That's Whitlock on Jeremy Lin. I understand that it's hard to button it when you write for food, as I do. Perhaps it's impossible when, in your professional life, you write things like this:

    "She'd rather eat, half-ass her way through non-major tournaments and complain she's not getting the respect her 11-major-championships résumé demands...[S]eriously, how else can Serena [Williams] fill out her size 16 shorts without grazing at her stall between matches?" 

    "And you probably think I don't like Serena. You're wrong. I love her. She's the main reason I watch tennis. She's fascinating. Her power and skill are breathtaking. And when she's in shape, she's every bit as sexy as Beyonce."

    There is a theory that "anyone" who talks for a living will eventually say something homophobic/racist/sexist. I think it's much more likely that if you talk for a living you will slowly reveal yourself. Roland Martin's tweet did not come out of thin air. Even in the age of spin, I think what people say has meaning.

  • 'Black People Deserve Better Than This'

    Famous first L. Douglas Wilder was supposed to be putting together a powerhouse slavery museum in Virginia. It looks like no such museum is in the offing

    Famous first L. Douglas Wilder was supposed to be putting together a powerhouse slavery museum in Virginia. It looks like no such museum is in the offing:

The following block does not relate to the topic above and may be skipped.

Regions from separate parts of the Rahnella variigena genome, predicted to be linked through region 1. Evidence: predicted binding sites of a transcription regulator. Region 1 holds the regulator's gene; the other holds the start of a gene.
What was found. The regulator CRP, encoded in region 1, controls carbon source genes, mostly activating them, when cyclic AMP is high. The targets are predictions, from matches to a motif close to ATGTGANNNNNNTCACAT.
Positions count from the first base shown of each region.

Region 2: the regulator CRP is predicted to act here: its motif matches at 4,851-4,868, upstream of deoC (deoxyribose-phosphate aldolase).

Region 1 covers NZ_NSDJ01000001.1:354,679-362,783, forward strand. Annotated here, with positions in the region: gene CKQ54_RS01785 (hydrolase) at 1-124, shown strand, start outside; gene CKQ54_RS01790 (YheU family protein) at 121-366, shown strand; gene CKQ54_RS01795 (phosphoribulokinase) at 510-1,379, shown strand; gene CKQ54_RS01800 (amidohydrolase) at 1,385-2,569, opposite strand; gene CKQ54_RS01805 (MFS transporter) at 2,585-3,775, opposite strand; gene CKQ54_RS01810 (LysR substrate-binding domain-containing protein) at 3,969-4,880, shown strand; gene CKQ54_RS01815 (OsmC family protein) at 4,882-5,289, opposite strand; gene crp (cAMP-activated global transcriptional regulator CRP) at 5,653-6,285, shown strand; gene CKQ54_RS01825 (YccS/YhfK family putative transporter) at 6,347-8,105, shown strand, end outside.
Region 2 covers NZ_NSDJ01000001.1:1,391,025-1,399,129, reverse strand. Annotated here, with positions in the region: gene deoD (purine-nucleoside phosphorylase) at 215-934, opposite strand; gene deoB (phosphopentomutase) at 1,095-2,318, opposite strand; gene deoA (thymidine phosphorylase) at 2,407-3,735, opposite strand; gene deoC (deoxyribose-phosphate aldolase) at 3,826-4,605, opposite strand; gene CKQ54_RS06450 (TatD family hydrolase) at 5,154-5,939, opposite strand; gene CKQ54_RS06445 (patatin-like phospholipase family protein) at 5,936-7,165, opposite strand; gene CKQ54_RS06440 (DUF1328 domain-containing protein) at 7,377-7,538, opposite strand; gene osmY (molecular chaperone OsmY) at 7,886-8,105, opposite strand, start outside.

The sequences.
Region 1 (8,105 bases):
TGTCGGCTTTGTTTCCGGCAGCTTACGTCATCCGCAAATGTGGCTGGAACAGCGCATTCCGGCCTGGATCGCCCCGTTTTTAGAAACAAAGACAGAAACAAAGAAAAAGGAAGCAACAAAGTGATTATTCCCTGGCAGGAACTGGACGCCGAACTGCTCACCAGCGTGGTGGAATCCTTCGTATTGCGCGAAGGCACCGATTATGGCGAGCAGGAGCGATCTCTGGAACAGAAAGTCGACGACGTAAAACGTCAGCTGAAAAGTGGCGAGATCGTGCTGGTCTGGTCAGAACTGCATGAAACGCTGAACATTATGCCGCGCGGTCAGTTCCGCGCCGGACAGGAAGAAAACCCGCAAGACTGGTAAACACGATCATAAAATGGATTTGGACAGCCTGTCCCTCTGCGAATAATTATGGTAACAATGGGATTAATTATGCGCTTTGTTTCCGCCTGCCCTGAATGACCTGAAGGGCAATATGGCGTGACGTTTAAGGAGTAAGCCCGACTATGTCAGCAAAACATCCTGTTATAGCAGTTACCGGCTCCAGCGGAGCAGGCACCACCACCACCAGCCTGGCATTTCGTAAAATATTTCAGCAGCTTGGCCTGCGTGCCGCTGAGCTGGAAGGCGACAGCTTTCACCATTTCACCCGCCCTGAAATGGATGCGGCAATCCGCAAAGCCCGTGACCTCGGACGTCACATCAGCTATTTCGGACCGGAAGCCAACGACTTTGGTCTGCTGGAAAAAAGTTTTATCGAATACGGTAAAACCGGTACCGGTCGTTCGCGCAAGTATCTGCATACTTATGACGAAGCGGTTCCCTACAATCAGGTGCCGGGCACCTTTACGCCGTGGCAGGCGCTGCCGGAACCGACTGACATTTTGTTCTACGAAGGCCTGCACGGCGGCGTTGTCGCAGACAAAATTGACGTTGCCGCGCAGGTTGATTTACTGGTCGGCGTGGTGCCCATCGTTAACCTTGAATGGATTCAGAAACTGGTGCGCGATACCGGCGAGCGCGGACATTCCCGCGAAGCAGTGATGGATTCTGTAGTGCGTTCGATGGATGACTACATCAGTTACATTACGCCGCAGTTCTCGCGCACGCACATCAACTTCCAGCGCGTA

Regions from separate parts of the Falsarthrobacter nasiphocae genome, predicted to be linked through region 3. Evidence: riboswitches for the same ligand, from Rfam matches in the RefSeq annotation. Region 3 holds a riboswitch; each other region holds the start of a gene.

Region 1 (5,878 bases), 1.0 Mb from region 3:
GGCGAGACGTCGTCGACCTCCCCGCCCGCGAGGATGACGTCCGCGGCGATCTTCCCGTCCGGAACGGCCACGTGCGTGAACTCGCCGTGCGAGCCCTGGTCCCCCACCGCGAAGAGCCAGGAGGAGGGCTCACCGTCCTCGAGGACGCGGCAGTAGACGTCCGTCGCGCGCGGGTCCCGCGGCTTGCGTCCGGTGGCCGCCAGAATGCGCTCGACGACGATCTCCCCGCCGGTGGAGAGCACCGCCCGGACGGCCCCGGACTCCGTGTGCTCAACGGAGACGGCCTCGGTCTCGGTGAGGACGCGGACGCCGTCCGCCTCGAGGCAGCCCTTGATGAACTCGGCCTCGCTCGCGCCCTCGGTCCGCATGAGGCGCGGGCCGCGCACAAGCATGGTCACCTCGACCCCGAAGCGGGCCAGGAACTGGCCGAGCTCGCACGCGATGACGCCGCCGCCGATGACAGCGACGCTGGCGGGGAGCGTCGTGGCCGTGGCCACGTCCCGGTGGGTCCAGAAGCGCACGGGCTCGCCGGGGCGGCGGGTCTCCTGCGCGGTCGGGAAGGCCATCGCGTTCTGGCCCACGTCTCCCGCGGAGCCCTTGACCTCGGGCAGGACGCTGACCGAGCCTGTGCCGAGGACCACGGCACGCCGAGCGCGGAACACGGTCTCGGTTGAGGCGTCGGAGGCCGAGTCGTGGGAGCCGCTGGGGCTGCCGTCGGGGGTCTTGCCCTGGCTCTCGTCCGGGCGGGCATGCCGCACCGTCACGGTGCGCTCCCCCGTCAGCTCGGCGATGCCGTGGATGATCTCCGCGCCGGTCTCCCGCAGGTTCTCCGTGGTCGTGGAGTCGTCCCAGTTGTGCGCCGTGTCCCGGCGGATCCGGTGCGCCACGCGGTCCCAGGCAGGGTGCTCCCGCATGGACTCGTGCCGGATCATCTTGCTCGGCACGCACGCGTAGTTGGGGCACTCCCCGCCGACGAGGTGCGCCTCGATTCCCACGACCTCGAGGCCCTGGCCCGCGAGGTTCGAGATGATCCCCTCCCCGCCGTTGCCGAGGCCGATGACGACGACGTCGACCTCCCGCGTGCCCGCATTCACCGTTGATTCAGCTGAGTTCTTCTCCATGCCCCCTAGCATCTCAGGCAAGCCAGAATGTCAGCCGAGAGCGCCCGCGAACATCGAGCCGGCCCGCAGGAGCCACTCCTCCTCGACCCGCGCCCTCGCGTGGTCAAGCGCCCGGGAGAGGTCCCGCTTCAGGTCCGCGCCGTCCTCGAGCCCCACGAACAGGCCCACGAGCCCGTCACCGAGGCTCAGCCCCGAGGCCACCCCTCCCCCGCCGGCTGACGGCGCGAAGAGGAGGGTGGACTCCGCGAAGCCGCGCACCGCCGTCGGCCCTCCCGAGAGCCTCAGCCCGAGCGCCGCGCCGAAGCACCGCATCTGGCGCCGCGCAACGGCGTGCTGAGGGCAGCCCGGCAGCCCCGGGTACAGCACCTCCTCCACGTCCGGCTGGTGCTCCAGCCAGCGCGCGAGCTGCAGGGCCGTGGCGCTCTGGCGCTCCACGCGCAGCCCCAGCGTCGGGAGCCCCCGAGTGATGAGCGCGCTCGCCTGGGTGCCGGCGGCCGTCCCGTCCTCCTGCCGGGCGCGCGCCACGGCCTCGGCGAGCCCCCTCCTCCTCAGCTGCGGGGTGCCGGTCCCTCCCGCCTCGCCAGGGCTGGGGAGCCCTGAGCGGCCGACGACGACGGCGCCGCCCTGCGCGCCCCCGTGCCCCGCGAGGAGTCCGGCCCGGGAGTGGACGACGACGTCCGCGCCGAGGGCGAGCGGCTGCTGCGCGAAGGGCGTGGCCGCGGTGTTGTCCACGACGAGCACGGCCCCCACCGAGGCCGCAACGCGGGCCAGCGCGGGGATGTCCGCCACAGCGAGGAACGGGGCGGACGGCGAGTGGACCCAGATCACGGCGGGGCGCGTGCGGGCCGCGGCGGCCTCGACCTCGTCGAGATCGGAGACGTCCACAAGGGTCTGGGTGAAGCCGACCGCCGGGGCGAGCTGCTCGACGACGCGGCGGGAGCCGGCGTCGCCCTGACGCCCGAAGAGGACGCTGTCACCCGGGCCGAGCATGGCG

"Governor Wilder disappeared," said Rev. Lawrence Davies, the former longtime mayor of Fredericksburg who was a member of the board. Davies stopped getting notices about board meetings, and when he tried to reach Wilder, he never heard back. 

    "No one could ever get through to him,'' Davies said. "We didn't know what to think." It wasn't just board members and city officials who were left to wonder. There are donors, too, asking what happened. 

     "I trusted them," said Therbia Parker Sr., a general contractor from Suffolk, Va., who gave the museum nearly 100 artifacts he had collected over 40 years, including rare and invaluable pieces such as leg shackles, a handwritten bill of sale for slaves, and a collar with a plantation name and slave number on it. 

     "I'll never forget the first time I saw a newspaper with ads for runaway slaves," he said. "The reality of it: This really happened." 

    He wanted future generations to feel that history as he had. But he doesn't know where the artifacts he donated are now. And he is furious that the museum, slated to open in 2004, was never built. 

    "Black people deserve better than this," he said.